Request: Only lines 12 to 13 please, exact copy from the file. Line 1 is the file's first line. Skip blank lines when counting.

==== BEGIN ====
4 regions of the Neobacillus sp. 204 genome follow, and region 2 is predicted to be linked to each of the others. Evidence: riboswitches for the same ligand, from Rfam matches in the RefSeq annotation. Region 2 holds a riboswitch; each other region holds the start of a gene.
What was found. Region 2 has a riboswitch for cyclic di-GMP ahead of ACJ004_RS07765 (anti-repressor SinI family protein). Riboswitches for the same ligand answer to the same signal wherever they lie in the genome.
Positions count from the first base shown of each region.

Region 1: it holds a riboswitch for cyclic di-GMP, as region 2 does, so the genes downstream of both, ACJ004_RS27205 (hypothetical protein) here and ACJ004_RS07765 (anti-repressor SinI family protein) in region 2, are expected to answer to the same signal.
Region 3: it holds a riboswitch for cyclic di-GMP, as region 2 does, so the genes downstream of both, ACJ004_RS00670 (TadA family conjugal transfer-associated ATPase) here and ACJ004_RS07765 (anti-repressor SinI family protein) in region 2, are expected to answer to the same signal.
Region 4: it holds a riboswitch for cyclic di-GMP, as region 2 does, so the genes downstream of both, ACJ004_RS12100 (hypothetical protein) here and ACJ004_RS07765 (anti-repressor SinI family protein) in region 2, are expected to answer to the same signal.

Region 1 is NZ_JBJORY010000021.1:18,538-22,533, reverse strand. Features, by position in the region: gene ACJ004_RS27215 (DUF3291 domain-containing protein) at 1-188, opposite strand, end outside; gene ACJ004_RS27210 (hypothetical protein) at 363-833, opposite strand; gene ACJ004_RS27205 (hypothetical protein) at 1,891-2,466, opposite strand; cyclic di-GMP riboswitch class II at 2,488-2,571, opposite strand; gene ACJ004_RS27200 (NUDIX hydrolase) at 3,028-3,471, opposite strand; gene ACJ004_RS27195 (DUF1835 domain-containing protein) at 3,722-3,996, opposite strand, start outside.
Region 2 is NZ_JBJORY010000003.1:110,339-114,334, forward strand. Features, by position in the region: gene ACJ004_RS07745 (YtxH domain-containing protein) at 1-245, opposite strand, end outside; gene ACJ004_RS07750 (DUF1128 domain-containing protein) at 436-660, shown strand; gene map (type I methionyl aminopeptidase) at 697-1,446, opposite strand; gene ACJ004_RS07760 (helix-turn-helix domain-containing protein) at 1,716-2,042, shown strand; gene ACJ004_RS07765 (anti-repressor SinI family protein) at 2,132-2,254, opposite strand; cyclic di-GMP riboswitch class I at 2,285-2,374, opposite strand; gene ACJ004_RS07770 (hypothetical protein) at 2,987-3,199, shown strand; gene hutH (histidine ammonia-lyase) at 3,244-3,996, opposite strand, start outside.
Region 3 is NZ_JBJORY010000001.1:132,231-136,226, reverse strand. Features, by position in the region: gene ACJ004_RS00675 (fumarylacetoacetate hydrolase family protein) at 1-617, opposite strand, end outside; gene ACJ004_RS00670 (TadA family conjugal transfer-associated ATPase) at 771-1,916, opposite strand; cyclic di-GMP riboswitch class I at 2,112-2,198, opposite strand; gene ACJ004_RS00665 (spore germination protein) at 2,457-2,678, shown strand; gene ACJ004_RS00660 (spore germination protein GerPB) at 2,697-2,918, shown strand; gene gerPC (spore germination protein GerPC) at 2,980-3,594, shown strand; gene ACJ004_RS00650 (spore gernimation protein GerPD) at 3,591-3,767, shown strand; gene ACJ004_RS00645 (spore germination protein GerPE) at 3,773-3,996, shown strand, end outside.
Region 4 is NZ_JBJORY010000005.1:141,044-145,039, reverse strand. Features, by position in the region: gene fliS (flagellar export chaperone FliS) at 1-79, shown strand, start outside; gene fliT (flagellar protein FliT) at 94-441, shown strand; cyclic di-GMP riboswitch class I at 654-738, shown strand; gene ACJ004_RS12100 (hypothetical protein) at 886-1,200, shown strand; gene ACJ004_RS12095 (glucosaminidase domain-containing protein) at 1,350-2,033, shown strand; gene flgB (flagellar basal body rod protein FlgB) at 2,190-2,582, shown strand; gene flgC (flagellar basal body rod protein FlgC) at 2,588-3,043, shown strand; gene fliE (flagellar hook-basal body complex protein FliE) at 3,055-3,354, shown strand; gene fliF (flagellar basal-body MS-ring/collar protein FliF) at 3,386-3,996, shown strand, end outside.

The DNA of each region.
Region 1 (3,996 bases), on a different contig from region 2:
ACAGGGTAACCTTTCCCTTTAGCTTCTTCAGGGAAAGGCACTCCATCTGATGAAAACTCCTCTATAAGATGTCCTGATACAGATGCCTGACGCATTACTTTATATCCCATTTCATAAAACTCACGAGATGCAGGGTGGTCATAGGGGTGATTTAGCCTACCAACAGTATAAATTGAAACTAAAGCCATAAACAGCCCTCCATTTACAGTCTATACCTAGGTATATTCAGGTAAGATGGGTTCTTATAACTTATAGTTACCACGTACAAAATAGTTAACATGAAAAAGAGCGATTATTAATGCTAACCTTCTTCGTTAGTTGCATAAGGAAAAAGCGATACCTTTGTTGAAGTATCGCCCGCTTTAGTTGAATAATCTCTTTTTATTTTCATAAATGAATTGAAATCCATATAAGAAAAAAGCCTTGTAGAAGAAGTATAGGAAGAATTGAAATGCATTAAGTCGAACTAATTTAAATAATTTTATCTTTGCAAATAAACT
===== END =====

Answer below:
Region 1 (3,996 bases), on a different contig from region 2:
ACAGGGTAACCTTTCCCTTTAGCTTCTTCAGGGAAAGGCACTCCATCTGATGAAAACTCCTCTATAAGATGTCCTGATACAGATGCCTGACGCATTACTTTATATCCCATTTCATAAAACTCACGAGATGCAGGGTGGTCATAGGGGTGATTTAGCCTACCAACAGTATAAATTGAAACTAAAGCCATAAACAGCCCTCCATTTACAGTCTATACCTAGGTATATTCAGGTAAGATGGGTTCTTATAACTTATAGTTACCACGTACAAAATAGTTAACATGAAAAAGAGCGATTATTAATGCTAACCTTCTTCGTTAGTTGCATAAGGAAAAAGCGATACCTTTGTTGAAGTATCGCCCGCTTTAGTTGAATAATCTCTTTTTATTTTCATAAATGAATTGAAATCCATATAAGAAAAAAGCCTTGTAGAAGAAGTATAGGAAGAATTGAAATGCATTAAGTCGAACTAATTTAAATAATTTTATCTTTGCAAATAAACT